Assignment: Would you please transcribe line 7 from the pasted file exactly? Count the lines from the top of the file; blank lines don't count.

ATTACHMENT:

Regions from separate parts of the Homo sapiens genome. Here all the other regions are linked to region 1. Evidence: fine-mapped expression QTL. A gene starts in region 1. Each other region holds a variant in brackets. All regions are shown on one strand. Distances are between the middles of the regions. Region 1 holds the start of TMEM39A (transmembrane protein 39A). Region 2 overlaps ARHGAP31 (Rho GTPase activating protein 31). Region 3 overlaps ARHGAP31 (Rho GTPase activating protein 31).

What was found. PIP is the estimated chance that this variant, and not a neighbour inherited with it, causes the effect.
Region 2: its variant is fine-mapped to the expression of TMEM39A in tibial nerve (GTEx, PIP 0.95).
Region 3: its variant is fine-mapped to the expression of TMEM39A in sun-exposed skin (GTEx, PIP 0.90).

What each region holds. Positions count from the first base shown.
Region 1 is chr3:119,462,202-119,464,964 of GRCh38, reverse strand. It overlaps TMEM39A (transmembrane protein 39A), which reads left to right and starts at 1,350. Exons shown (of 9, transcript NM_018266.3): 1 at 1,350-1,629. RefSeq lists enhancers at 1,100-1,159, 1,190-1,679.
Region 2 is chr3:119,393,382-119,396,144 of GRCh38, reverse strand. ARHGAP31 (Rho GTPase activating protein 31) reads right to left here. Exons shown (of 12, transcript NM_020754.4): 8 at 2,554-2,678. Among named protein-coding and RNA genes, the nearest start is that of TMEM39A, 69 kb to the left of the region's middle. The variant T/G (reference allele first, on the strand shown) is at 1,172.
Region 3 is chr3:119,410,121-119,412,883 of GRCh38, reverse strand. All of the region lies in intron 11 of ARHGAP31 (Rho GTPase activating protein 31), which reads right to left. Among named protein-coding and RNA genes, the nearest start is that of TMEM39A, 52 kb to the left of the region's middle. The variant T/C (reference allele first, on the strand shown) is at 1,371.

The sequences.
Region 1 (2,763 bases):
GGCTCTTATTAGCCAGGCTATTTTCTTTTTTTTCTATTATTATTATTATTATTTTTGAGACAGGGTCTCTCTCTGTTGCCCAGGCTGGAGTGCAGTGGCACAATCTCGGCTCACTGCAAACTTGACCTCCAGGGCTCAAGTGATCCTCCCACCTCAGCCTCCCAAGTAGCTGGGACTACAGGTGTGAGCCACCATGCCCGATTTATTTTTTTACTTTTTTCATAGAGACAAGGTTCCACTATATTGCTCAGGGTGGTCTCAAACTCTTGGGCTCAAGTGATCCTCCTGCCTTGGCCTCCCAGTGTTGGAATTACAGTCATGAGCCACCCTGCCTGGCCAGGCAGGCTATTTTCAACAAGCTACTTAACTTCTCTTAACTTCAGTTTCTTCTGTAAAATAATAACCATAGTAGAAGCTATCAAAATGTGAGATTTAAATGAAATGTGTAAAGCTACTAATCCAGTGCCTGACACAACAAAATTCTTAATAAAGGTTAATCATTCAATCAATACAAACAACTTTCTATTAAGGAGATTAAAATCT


Region 2 is chr3:119,393,382-119,396,144 of GRCh38, reverse strand. ARHGAP31 (Rho GTPase activating protein 31) reads right to left here. Exons shown (of 12, transcript NM_020754.4): 8 at 2,554-2,678. Among named protein-coding and RNA genes, the nearest start is that of TMEM39A, 69 kb to the left of the region's middle. The variant T/G (reference allele first, on the strand shown) is at 1,172.